Heather, AKA The Lullaby Lady, is a paediatric sleep consultant accredited by the Family Sleep Institute and the International Association of Child Sleep Consultants. Here, Heather answers some questions from parents and offers useful tips to help baby sleep well.
Q: In baby’s first weeks/days, what is your top sleeping advice?
A: Ensure that your baby has plenty of sleep opportunities. Keep baby’s wake periods very short. This can mean that they are awake for as little as 45 minutes. An over tired baby will find it much harder to fall asleep and stay asleep. Always remember you cannot spoil a new-born, so enjoy all the cuddles you want.
Q: Our baby is waking up a few times every night. What can we do to prevent this?
A: The approach you take here will depend on the root cause of the issue. The most important thing to do is find out why your baby is waking and then tackle that. It could be a feeding to sleep association, genuine hunger or a daytime sleep imbalance. If you believe that your child has a feeding to sleep association; make sure that feeding is not the last step of their nap or bedtime routine. If it’s hunger, ensure that they have a proper amount of milk or solids throughout the day. It’s also a good idea to follow an age-appropriate baby sleep schedule to keep night-time waking to a minimum.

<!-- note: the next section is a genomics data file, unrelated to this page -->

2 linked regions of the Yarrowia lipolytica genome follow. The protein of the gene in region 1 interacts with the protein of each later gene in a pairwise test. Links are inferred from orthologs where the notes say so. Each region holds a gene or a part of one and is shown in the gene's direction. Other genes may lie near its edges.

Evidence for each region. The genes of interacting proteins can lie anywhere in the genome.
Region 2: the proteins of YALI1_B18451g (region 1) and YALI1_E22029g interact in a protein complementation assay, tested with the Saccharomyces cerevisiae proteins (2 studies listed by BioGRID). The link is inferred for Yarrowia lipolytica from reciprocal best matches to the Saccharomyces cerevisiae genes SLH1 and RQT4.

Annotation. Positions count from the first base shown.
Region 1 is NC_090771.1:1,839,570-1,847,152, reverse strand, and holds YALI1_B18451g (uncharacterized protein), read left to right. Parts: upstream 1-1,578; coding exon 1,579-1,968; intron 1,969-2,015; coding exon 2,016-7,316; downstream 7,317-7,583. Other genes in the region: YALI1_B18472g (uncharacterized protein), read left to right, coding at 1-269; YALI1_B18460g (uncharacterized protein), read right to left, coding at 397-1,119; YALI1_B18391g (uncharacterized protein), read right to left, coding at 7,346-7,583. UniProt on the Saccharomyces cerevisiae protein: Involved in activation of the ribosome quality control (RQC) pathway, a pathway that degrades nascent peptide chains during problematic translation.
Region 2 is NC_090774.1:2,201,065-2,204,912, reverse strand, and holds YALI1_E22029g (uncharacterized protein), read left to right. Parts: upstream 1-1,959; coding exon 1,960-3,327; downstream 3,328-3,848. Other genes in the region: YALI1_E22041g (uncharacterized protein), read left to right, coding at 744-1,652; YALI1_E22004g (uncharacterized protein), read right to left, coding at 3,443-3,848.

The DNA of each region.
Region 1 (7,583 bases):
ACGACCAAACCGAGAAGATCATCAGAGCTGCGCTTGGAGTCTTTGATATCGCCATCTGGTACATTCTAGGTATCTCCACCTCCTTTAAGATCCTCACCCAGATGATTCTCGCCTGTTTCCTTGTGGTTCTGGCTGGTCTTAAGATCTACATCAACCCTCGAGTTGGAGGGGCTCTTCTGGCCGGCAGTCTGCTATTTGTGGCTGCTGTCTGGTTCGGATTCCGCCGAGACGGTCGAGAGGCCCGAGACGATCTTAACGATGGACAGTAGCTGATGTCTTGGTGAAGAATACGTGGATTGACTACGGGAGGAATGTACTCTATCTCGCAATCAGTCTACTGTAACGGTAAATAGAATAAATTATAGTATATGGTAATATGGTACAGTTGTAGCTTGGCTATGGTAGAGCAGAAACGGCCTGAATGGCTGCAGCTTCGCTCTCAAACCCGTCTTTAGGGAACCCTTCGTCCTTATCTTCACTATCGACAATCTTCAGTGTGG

Q: What are the average wake windows for newborn and older babies?
A: A new-born baby will have a wake period of 30-45 minutes until they reach 6 weeks. From 6 weeks onwards wake periods continue to increase. By 6 months that will increase to close to 3 hours and certain points of the day and by two years their wake period will be 5 hours. It is very important to remember that all babies tolerate wake periods differently and some will need shorter wake periods than the average. That’s ok so don’t feel you need to stretch them beyond what they are capable of doing.
Q: How can I get my baby to sleep longer at night?
A: Ensure that your child’s room is a good sleep environment. Think of the level of darkness, the temperature, if they are in comfortable clothes. Ensure that you have set age-appropriate expectations for how long they can sleep. Pay close attention to their milk intake and daytime sleep needs. Most importantly help them develop the skills to fall asleep independently. You may choose to teach them through sleep training, or it may come naturally to them. You need to decide as parents what sleep training method sits comfortably with your parenting style.
Q: It can take a long time to put my baby to sleep. What can we do to change this?
A: If it is taking too long for your baby to fall asleep it may be one of two things. They are over tired, in which case they will probably have many tears at bedtime, or under tired where they won’t necessarily be upset at bedtime but take too long (over 15 mins) to fall asleep. Ensure that the wake period between the last nap and bedtime is not too long or too short for their age.
Q: Does environment affect my baby’s sleep?